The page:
Figure 9: Run-times of the modules (described from left to right): Run-times of the Complete Pipeline (CP), Blob Detector (BD), CNN, Distance Estimator (DE), and Object Tracker (OT).

Before the system was tested on public roads, the real-time capabilities of the pipeline by measuring the computation times on test car hardware (see 5.1) were analyzed. Since the camera was capturing images with 18 Hz, the requirement was that the entire pipeline had an execution time faster than the 18 Hz. 9 presents the run-time analysis in form of a box plot. The measurements were performed on the 7 030 images (test and validation dataset) of the PVDN dataset. The average run-time of the complete pipeline (from input blob detector to output object tracker) for one image is on average 0.045 s so that the real-time requirement is fulfilled. However, it must be noted that the run-time of the entire pipeline is not constant. For example, the run-time is strongly affected by the number of bounding boxes created by the blob detector. Moreover, with increasing number of components (after the dynamic thresholding step) during blob detection, the run-time of the bounding box creation (inside the blob detector) increases as well. Overall, the real-time requirement is fulfilled for 75% of the analyzed images (see 9) and, therefore, the system can be deployed in the test car.888If the computation was still running and the camera was already capturing an image, the camera image was dropped in the deployed algorithm.

(a) First sight at t = 0 s.
(b) First detection of the system based on single frame detections at t = 0.5 s. Note that the entire scene is still illuminated.
(c) First detection of the tracker at t = 2.6 s and the matrix headlights dim the corresponding pixels.
(d) First detection of the in-production system at t = 3.8 s.
Figure 10: Visual demonstration of the time benefit of the proposed system in terms of a provident vehicle detection by the glare-free high beam functionality on a recorded scene during test drives. The left images always show the full image and the right images always show a cropped version of the full image.

10 shows an example scene of the test drives on rural roads at night. This scene illustrates very well the accuracy and time benefit of the proposed system in real-world in terms of a provident vehicle detection compared to the in-production computer vision system. In (a)a the first light artifact of the oncoming vehicle can be seen. After 0.5 s, the first detection is made by the proposed system based on a single frame, as shown in (b)b. Then, after 2.6 s, the tracker has validated the object and output’s it correctly to the matrix beam headlights, see (c)c. Based on the result of the tracker, the end of the road is dimmed proactively (a black gap can be seen in the white box) to avoid blinding of the oncoming vehicle. The in-production system detects the oncoming vehicle after 3.8 s when it is fully visible and after a significant latency, see (d)d. Therefore, the in-production system would have caused a short blinding of the oncoming vehicle. In this scene, there is a total time benefit of 1.2 s of the proposed system.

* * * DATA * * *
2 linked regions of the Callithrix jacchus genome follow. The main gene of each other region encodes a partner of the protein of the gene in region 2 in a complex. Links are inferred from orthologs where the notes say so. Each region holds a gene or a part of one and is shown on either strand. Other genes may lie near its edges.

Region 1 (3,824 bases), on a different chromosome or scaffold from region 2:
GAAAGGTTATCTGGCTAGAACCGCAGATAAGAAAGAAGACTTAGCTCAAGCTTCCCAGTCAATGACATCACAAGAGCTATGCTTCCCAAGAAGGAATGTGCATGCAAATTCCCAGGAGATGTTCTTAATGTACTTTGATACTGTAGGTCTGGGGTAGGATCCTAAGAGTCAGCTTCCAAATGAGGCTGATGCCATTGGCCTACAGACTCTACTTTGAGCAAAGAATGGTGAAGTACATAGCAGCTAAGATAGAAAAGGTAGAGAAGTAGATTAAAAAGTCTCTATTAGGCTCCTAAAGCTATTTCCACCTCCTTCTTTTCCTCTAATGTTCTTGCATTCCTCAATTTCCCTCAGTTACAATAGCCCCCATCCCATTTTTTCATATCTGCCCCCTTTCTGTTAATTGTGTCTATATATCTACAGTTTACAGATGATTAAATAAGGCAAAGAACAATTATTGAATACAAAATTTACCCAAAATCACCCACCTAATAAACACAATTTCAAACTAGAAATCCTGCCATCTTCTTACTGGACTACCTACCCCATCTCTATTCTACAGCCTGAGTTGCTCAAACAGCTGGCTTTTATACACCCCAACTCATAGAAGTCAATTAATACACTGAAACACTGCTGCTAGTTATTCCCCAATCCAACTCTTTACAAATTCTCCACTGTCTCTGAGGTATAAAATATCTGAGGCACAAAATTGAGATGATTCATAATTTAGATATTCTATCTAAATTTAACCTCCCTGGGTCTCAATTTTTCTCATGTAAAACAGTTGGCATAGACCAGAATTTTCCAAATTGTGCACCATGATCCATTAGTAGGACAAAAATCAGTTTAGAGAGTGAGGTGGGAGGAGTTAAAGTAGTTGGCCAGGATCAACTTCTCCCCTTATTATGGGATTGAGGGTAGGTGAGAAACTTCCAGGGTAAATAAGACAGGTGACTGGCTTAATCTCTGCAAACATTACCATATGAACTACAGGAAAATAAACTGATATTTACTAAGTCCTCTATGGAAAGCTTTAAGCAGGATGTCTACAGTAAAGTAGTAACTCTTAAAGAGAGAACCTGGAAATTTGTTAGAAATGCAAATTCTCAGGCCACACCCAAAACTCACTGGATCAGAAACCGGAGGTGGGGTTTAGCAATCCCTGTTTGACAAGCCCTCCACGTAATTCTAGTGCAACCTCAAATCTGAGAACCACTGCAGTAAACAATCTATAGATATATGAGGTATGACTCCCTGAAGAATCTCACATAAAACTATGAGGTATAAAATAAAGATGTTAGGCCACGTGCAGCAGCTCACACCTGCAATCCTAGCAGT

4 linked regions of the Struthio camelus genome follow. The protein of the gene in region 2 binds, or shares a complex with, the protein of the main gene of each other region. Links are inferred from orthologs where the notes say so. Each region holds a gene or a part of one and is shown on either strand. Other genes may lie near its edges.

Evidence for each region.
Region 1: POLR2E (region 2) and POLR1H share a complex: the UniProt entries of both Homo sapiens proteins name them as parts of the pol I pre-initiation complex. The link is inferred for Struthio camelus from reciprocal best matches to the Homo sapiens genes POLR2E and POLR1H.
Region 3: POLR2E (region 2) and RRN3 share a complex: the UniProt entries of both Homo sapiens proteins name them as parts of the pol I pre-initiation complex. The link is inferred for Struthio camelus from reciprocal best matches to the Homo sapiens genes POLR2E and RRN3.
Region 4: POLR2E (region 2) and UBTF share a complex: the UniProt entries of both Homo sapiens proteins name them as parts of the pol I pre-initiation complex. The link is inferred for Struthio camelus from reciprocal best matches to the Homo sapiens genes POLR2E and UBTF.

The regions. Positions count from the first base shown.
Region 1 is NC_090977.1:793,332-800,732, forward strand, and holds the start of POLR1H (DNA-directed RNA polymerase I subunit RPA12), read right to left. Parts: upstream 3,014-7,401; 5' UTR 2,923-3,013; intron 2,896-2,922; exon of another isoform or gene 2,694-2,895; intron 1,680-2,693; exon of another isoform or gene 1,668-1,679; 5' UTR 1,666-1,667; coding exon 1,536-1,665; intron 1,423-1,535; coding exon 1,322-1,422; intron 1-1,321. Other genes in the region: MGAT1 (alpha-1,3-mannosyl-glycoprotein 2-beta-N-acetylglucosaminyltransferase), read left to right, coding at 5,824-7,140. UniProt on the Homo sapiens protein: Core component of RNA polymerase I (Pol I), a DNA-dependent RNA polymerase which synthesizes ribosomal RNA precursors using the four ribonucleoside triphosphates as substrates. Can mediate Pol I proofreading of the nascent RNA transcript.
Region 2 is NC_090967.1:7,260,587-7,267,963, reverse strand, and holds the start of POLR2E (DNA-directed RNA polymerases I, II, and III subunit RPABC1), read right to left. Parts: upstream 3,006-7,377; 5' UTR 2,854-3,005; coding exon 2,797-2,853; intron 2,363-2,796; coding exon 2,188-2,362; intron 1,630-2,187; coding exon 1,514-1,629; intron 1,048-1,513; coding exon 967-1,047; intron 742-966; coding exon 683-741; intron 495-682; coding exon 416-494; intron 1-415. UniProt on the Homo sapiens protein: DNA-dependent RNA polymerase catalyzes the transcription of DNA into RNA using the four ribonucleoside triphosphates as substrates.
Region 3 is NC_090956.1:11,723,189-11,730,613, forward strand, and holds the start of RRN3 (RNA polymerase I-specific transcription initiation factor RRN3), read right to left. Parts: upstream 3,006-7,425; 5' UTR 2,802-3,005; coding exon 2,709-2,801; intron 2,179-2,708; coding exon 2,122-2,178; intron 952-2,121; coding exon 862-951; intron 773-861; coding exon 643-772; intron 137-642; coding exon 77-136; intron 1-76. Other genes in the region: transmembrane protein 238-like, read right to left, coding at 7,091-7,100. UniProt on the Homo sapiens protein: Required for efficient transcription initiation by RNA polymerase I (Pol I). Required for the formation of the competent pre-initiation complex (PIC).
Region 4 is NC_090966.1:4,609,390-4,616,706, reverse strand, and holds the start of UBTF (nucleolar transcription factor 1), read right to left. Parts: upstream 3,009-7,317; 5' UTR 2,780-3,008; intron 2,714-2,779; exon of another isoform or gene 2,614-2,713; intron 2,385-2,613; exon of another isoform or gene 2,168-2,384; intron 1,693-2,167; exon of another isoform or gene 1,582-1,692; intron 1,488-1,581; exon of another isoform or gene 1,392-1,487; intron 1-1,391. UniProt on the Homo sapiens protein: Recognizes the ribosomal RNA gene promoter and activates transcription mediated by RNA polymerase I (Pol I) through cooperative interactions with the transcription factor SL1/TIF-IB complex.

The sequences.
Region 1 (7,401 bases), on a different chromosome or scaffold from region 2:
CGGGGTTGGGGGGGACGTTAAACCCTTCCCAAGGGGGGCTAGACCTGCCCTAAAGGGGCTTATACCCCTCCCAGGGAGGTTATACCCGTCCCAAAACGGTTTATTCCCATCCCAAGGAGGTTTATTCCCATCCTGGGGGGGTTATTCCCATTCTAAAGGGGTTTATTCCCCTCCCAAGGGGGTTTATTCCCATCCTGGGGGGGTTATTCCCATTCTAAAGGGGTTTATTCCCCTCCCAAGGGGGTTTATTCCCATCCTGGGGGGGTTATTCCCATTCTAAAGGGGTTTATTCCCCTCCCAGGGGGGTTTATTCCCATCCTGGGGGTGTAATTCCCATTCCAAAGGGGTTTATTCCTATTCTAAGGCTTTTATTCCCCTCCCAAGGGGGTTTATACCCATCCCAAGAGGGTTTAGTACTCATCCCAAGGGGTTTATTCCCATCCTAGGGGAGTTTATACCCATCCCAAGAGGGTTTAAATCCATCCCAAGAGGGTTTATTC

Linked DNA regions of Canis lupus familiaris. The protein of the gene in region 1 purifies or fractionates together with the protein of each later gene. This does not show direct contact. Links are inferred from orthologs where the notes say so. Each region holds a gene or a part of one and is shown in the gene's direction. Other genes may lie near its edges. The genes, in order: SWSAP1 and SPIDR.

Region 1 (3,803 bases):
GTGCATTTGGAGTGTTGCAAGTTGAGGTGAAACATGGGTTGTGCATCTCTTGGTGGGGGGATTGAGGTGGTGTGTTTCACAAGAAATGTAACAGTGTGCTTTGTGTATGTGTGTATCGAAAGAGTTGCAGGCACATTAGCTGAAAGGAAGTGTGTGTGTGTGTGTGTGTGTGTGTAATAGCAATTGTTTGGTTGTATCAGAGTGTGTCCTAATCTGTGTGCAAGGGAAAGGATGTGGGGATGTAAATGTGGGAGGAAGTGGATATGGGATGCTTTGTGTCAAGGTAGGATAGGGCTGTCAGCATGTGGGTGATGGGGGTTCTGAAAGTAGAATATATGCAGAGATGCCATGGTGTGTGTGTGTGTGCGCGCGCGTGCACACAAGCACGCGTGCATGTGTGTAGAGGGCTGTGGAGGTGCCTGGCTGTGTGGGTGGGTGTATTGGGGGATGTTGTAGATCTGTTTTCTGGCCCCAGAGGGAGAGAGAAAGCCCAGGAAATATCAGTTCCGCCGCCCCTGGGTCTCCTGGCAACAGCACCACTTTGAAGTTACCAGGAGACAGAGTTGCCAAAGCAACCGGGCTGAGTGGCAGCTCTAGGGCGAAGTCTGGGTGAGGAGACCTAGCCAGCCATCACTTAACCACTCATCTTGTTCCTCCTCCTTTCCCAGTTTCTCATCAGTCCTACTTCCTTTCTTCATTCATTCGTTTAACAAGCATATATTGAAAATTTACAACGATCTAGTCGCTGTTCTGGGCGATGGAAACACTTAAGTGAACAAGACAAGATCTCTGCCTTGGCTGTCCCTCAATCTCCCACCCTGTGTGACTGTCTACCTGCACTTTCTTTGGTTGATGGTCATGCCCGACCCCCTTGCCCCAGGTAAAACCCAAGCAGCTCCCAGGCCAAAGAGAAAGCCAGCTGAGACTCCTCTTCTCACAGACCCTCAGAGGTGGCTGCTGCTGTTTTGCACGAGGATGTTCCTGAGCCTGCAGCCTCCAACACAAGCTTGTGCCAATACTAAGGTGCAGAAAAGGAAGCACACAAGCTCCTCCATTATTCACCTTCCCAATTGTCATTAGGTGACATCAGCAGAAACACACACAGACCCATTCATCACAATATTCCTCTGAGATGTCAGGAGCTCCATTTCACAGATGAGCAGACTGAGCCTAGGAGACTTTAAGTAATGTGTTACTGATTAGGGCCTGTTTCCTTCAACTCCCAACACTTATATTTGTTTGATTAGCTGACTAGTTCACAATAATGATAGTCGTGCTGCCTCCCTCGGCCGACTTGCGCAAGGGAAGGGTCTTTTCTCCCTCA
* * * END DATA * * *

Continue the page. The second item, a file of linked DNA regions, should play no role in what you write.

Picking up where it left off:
Besides this experiment provides a useful visualization interface of the detection results in the real-world, it also shows that despite the localization uncertainties of the proposed detector and distance estimator, the information can be used to realize a provident glare-free high beam assist. However, there are two points that need to be clarified:

  1. Why is the dimmed gap (see white box in (c)c) larger than the detected light reflection and tends to the left?

  2. Why does the tracker take “so long” after the first detection to detect the oncoming vehicle?

First, the reason for the size of the dimmed area might be due to the low resolution of the matrix beam headlights (see 5.1) and the left tendency might be caused by the inaccuracies of the distance estimation. Second, the reason for the late detection of the tracker (in this case 2.1 s after the first detection based on single frame) is because the vehicle disappears behind the trees several times, which makes it difficult for the tracker to continuously track the vehicle over multiple frames.

6 Conclusion and outlook

Extending the work of Oldenziel et al. Oldenziel2020 and Saralajew et al. Saralajew2021 , with this work we presented a complete pipeline designed for automotive use cases which is capable of providently detecting vehicles at night. Our system consists of a set of algorithms solving the tasks of detection, three-dimensional localization, and tracking of both direct light objects (e. g., headlights) and indirect light objects (e. g., light reflections on guardrails) caused by oncoming vehicles. With this, we showed that the proposed system is able to detect oncoming vehicles almost 1.6 s earlier than commonly used vehicle detection systems at night, which can be considered a significant amount of time for automotive use cases. Also, by deploying the pipeline in a test car for the use case of providently dimming the matrix beam headlights for oncoming vehicles, we demonstrate the applicability of our system not only under lab conditions but also in real-world scenarios and in real-time. Currently, for further use cases (e. g., trajectory planning, automatic breaking) the system might still lack the necessary precision in three-dimensional localization of the light reflections. Therefore, future work will focus on evaluating new distance estimation methods by extending the currently applied ground plane assumption to a more precise representation of the environmental geometry ahead. Also, as we proved that such a system of providently detecting oncoming vehicles at night is possible to be deployed for a real automotive use case in rural scenarios, the next natural step is to investigate its transition to urban situations (e. g., junctions in cities). With this, we believe we can further improve the performance of ADAS and increase its customer acceptance by bringing computer vision algorithms closer to human behavior.